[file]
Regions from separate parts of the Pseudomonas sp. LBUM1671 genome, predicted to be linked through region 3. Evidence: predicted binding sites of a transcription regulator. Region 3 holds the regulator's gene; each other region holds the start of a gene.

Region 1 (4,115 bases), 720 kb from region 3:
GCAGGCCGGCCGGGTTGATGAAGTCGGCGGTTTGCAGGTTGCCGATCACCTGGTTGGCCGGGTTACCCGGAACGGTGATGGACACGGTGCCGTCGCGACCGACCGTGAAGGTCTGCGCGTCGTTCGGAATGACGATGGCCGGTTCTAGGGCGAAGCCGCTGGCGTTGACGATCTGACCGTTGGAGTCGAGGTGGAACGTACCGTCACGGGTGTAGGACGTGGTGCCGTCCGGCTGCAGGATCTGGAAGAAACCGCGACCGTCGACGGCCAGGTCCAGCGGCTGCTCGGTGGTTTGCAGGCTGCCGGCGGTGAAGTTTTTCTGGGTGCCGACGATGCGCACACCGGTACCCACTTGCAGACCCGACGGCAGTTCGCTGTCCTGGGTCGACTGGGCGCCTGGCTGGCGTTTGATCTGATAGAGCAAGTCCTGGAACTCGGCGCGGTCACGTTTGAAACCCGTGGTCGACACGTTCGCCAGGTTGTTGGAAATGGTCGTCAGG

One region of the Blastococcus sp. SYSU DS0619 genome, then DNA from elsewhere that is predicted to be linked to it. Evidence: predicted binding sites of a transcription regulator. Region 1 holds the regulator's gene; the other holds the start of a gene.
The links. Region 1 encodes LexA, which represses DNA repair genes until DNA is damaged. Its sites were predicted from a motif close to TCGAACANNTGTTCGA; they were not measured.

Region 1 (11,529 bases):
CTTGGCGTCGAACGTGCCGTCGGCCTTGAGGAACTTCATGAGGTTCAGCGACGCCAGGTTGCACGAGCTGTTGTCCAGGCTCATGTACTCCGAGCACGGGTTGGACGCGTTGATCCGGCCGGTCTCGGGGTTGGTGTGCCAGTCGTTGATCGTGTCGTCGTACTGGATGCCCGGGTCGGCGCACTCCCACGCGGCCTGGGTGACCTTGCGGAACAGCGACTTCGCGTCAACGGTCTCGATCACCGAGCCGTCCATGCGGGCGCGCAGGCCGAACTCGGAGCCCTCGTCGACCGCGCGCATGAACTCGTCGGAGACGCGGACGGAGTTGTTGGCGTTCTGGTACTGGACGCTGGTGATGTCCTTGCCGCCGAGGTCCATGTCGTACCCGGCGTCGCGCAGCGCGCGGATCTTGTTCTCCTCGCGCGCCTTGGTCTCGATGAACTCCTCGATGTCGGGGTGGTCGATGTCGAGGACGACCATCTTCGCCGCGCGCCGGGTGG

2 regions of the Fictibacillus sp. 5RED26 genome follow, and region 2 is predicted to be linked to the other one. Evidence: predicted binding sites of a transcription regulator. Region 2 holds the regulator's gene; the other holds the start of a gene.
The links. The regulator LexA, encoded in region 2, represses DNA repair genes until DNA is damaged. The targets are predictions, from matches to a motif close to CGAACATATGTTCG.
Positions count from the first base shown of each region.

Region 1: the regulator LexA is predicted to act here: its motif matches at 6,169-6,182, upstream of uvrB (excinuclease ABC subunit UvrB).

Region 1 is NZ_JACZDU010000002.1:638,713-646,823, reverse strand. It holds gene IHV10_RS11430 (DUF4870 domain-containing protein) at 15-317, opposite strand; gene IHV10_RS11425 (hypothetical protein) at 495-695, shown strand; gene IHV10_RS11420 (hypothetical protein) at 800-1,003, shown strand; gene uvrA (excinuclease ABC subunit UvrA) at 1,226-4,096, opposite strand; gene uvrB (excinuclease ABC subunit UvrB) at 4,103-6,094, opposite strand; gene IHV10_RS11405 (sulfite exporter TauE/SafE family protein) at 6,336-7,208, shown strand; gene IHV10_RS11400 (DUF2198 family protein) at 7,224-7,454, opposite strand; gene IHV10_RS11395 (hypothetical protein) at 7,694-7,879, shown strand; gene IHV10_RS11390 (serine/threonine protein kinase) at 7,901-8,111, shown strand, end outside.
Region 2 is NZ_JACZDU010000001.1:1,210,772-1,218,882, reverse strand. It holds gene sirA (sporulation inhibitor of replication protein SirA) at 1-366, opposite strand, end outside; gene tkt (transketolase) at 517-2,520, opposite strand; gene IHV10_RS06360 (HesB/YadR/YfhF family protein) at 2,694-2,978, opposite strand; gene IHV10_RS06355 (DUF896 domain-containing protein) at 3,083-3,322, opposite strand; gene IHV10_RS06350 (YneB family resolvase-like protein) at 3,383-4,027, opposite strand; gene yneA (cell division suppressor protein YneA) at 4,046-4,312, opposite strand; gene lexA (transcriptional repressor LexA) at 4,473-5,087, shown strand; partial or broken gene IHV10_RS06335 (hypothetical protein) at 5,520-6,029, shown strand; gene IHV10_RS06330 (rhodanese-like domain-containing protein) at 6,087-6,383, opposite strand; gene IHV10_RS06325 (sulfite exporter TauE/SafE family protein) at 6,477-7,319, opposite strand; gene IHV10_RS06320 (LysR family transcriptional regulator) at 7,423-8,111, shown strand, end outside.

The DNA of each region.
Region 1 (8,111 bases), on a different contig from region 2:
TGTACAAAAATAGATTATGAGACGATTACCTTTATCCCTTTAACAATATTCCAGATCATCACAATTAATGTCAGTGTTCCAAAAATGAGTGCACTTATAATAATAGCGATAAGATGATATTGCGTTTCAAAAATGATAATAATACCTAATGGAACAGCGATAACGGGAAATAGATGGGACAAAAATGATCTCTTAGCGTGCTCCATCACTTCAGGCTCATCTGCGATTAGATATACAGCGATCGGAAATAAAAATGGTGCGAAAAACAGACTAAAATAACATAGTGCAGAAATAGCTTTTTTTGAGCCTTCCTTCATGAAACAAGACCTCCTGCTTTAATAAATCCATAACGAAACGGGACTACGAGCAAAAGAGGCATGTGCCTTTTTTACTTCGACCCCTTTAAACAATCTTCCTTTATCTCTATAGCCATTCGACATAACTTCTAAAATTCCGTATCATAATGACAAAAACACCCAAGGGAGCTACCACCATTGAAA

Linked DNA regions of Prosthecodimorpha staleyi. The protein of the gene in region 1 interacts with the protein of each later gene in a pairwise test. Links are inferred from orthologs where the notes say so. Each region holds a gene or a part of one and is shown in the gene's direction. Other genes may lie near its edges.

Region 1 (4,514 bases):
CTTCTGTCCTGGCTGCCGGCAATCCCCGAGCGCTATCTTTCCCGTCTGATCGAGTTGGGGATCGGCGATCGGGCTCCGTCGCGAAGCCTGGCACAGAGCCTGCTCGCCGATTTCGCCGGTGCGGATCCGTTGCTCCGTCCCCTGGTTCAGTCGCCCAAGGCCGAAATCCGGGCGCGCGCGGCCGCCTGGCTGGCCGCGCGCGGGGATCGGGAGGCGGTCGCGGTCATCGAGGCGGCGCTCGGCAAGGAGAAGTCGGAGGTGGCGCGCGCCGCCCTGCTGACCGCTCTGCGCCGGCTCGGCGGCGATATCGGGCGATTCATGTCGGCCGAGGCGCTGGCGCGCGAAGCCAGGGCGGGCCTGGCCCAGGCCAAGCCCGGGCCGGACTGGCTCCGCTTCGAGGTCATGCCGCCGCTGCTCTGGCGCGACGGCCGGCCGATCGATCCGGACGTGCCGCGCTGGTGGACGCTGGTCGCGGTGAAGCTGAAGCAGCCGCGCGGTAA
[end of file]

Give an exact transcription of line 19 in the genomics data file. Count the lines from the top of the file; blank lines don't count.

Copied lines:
CTTCTGTCCTGGCTGCCGGCAATCCCCGAGCGCTATCTTTCCCGTCTGATCGAGTTGGGGATCGGCGATCGGGCTCCGTCGCGAAGCCTGGCACAGAGCCTGCTCGCCGATTTCGCCGGTGCGGATCCGTTGCTCCGTCCCCTGGTTCAGTCGCCCAAGGCCGAAATCCGGGCGCGCGCGGCCGCCTGGCTGGCCGCGCGCGGGGATCGGGAGGCGGTCGCGGTCATCGAGGCGGCGCTCGGCAAGGAGAAGTCGGAGGTGGCGCGCGCCGCCCTGCTGACCGCTCTGCGCCGGCTCGGCGGCGATATCGGGCGATTCATGTCGGCCGAGGCGCTGGCGCGCGAAGCCAGGGCGGGCCTGGCCCAGGCCAAGCCCGGGCCGGACTGGCTCCGCTTCGAGGTCATGCCGCCGCTGCTCTGGCGCGACGGCCGGCCGATCGATCCGGACGTGCCGCGCTGGTGGACGCTGGTCGCGGTGAAGCTGAAGCAGCCGCGCGGTAA